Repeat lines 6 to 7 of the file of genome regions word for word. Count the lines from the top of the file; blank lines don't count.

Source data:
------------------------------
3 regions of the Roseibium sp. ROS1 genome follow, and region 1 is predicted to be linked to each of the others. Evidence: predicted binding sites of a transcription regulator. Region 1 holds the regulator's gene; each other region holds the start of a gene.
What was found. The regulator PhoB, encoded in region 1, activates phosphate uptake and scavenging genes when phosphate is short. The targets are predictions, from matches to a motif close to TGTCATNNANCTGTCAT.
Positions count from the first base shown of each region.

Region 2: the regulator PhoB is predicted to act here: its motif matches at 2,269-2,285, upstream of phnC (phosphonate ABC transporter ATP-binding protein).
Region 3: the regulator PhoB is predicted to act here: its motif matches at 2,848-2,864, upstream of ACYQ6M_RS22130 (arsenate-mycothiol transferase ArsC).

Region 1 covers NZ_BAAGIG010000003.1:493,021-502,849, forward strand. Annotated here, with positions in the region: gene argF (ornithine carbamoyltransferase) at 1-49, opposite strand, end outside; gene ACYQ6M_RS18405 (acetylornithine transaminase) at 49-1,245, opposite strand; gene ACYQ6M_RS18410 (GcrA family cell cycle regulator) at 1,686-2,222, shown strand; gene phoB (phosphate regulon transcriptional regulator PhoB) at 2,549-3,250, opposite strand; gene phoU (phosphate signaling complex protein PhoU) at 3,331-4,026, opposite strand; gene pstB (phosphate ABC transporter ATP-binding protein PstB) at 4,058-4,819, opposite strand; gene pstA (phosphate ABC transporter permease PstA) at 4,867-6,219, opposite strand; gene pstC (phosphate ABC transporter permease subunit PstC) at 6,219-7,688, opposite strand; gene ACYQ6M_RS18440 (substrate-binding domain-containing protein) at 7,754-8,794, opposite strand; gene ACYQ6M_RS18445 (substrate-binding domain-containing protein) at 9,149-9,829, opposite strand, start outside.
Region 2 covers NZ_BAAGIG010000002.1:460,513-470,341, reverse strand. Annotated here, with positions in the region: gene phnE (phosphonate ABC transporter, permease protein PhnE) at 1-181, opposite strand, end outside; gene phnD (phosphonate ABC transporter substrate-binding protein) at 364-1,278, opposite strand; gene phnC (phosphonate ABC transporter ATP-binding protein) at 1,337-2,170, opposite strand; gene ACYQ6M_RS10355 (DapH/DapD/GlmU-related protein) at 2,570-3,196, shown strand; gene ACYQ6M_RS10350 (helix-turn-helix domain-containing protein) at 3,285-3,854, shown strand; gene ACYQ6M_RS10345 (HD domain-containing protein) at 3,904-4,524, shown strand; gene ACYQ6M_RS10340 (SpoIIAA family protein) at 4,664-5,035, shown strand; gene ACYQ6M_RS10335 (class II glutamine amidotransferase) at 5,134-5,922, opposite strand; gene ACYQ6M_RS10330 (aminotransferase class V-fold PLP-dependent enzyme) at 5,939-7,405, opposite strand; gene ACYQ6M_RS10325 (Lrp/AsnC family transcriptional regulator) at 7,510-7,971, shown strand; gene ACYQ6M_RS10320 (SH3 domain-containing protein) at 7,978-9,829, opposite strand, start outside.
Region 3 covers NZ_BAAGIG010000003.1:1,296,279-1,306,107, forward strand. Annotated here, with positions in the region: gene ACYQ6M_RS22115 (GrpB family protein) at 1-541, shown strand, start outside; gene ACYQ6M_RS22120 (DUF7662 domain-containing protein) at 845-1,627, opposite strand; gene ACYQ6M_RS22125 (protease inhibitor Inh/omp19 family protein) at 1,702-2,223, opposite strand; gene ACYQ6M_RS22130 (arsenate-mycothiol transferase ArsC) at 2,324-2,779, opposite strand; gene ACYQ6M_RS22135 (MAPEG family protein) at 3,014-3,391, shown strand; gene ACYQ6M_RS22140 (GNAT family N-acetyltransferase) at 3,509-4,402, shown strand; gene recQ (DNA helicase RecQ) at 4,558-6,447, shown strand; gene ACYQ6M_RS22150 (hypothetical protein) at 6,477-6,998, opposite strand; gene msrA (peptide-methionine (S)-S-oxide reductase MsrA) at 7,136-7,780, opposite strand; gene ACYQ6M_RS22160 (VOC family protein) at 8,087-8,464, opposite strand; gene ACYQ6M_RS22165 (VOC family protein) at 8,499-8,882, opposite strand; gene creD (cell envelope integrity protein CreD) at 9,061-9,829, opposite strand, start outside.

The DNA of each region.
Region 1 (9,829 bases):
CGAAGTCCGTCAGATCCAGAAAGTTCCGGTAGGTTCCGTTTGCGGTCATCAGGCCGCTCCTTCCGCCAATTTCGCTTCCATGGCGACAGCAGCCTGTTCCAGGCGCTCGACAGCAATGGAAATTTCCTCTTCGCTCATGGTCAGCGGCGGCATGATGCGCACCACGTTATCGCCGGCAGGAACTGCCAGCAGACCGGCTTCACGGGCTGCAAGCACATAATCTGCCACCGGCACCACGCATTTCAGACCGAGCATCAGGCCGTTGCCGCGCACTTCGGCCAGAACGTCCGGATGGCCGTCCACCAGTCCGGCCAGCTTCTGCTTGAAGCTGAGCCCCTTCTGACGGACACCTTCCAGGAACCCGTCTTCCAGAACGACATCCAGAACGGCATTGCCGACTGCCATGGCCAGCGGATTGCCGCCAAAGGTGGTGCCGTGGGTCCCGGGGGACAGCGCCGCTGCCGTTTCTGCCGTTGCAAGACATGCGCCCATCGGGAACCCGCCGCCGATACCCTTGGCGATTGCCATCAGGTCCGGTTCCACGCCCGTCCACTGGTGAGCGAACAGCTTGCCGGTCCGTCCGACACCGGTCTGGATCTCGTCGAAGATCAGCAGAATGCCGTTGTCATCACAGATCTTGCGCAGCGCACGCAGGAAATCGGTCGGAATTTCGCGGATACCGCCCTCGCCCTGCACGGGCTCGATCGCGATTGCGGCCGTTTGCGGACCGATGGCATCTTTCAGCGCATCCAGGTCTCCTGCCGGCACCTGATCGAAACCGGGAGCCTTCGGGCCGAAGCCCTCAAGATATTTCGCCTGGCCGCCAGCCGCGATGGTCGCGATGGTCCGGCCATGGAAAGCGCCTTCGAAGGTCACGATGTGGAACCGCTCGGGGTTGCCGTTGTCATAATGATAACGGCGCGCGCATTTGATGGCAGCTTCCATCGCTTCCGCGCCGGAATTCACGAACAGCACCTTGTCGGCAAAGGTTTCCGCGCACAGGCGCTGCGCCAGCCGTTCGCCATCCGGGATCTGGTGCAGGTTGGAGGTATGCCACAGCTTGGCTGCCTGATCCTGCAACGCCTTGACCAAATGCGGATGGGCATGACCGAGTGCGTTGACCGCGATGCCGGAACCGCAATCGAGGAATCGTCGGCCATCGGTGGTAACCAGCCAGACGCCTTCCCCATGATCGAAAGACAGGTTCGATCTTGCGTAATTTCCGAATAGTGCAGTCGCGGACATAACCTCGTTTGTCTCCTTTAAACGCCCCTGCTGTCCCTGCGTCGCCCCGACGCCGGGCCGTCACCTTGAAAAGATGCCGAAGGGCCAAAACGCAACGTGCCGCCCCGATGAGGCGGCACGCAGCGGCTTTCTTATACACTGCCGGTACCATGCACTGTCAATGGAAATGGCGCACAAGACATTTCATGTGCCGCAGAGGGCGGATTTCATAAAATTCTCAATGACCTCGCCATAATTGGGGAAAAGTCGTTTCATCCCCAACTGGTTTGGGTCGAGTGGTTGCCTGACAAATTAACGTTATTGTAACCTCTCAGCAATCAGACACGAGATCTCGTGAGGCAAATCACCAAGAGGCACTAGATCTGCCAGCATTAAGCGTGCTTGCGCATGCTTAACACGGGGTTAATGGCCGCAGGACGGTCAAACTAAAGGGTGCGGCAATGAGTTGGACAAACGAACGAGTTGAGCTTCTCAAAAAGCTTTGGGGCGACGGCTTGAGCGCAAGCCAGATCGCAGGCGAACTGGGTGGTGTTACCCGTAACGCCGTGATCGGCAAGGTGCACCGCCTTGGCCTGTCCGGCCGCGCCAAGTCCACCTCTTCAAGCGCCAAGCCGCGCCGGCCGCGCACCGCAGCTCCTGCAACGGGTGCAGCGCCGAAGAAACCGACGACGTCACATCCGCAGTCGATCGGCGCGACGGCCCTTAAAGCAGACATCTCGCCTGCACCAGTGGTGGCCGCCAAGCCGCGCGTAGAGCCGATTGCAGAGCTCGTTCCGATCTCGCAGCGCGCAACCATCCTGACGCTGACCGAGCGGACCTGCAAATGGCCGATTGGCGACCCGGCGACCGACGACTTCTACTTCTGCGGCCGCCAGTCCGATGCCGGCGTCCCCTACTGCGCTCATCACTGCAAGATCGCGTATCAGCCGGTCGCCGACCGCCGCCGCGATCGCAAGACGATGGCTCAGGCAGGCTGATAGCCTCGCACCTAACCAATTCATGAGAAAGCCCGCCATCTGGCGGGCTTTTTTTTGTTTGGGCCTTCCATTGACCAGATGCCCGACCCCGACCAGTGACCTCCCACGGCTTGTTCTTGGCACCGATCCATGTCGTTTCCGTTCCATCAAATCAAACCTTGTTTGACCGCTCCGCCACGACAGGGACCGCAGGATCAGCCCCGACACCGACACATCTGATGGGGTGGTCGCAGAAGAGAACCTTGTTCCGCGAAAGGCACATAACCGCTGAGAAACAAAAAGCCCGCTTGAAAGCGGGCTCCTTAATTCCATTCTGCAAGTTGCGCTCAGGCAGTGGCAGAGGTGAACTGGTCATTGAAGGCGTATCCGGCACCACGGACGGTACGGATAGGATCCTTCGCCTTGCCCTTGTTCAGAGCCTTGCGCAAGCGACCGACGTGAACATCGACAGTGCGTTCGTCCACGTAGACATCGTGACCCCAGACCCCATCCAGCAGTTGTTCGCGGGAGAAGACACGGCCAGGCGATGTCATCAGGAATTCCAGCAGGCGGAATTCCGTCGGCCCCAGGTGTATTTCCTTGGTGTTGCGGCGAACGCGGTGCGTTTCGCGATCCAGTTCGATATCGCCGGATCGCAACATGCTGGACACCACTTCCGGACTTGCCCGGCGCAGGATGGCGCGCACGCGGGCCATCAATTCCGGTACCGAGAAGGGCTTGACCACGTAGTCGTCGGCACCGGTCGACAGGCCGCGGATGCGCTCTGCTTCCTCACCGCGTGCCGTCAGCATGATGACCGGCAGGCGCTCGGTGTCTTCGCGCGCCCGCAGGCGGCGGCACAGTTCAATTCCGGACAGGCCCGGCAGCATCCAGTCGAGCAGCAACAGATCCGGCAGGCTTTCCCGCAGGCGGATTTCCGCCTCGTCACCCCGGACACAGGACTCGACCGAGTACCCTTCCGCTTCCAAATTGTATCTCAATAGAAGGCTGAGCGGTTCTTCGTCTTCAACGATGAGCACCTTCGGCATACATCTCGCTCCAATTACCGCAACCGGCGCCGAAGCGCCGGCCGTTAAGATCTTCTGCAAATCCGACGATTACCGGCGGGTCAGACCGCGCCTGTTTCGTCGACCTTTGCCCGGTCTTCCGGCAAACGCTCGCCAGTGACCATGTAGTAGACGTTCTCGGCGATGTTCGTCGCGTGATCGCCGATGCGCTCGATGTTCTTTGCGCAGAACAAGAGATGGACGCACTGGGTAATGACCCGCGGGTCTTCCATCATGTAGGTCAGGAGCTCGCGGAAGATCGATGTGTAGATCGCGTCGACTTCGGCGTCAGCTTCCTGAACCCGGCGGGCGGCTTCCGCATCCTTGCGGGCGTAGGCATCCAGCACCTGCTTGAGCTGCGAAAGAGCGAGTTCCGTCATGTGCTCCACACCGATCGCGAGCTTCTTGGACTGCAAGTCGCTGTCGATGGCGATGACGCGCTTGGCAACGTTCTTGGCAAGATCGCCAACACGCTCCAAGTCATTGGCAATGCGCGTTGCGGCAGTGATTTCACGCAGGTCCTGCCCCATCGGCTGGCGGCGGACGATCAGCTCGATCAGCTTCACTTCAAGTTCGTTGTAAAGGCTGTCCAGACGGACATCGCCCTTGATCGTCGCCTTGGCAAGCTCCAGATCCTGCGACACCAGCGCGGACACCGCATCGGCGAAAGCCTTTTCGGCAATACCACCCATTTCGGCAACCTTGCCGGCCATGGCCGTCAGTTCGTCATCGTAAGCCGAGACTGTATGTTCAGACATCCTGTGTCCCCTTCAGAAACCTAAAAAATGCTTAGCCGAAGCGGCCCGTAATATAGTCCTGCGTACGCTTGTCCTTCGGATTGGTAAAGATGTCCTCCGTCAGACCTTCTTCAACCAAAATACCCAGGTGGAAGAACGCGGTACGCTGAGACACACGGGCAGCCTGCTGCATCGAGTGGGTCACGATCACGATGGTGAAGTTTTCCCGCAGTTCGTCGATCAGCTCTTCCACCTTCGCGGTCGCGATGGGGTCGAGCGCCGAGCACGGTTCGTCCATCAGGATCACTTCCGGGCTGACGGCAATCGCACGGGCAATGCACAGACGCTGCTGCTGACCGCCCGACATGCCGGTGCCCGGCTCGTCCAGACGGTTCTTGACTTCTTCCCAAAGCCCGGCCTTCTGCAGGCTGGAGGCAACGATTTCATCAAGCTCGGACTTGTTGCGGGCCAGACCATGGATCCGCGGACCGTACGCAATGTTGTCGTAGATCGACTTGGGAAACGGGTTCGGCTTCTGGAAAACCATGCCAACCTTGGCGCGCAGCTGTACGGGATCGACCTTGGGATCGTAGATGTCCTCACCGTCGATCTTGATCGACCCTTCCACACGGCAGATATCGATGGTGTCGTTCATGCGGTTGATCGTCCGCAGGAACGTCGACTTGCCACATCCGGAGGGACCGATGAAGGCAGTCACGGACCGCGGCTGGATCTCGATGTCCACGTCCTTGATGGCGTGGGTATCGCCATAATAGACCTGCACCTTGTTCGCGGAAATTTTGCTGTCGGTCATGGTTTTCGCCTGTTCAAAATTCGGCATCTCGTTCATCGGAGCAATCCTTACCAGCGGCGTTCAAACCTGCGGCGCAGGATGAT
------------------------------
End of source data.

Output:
Region 1 covers NZ_BAAGIG010000003.1:493,021-502,849, forward strand. Annotated here, with positions in the region: gene argF (ornithine carbamoyltransferase) at 1-49, opposite strand, end outside; gene ACYQ6M_RS18405 (acetylornithine transaminase) at 49-1,245, opposite strand; gene ACYQ6M_RS18410 (GcrA family cell cycle regulator) at 1,686-2,222, shown strand; gene phoB (phosphate regulon transcriptional regulator PhoB) at 2,549-3,250, opposite strand; gene phoU (phosphate signaling complex protein PhoU) at 3,331-4,026, opposite strand; gene pstB (phosphate ABC transporter ATP-binding protein PstB) at 4,058-4,819, opposite strand; gene pstA (phosphate ABC transporter permease PstA) at 4,867-6,219, opposite strand; gene pstC (phosphate ABC transporter permease subunit PstC) at 6,219-7,688, opposite strand; gene ACYQ6M_RS18440 (substrate-binding domain-containing protein) at 7,754-8,794, opposite strand; gene ACYQ6M_RS18445 (substrate-binding domain-containing protein) at 9,149-9,829, opposite strand, start outside.
Region 2 covers NZ_BAAGIG010000002.1:460,513-470,341, reverse strand. Annotated here, with positions in the region: gene phnE (phosphonate ABC transporter, permease protein PhnE) at 1-181, opposite strand, end outside; gene phnD (phosphonate ABC transporter substrate-binding protein) at 364-1,278, opposite strand; gene phnC (phosphonate ABC transporter ATP-binding protein) at 1,337-2,170, opposite strand; gene ACYQ6M_RS10355 (DapH/DapD/GlmU-related protein) at 2,570-3,196, shown strand; gene ACYQ6M_RS10350 (helix-turn-helix domain-containing protein) at 3,285-3,854, shown strand; gene ACYQ6M_RS10345 (HD domain-containing protein) at 3,904-4,524, shown strand; gene ACYQ6M_RS10340 (SpoIIAA family protein) at 4,664-5,035, shown strand; gene ACYQ6M_RS10335 (class II glutamine amidotransferase) at 5,134-5,922, opposite strand; gene ACYQ6M_RS10330 (aminotransferase class V-fold PLP-dependent enzyme) at 5,939-7,405, opposite strand; gene ACYQ6M_RS10325 (Lrp/AsnC family transcriptional regulator) at 7,510-7,971, shown strand; gene ACYQ6M_RS10320 (SH3 domain-containing protein) at 7,978-9,829, opposite strand, start outside.